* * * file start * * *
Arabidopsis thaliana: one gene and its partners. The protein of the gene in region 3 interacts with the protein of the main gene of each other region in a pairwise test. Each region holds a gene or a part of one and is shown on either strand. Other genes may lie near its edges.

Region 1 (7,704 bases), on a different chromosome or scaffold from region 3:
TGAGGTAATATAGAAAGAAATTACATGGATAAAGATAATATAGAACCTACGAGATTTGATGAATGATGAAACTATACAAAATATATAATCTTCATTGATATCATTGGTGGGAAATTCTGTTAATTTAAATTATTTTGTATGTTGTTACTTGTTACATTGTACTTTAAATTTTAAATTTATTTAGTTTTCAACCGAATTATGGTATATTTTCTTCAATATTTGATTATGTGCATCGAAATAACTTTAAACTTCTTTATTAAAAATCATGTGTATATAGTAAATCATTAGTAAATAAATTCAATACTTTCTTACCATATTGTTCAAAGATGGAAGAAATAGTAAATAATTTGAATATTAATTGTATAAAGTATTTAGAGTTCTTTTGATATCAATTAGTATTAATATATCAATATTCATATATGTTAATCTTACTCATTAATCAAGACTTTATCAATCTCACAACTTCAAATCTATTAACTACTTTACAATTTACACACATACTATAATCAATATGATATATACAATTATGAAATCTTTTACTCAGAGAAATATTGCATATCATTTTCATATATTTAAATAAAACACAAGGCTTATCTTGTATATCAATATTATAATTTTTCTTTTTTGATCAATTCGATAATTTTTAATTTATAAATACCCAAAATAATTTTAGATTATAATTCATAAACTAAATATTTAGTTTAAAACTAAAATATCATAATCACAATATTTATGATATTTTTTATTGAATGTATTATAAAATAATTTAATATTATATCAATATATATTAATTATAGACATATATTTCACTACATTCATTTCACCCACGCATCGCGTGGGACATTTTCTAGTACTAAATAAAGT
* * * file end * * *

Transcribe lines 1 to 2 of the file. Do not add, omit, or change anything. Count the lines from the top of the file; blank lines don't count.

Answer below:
Arabidopsis thaliana: one gene and its partners. The protein of the gene in region 3 interacts with the protein of the main gene of each other region in a pairwise test. Each region holds a gene or a part of one and is shown on either strand. Other genes may lie near its edges.

Region 1 (7,704 bases), on a different chromosome or scaffold from region 3: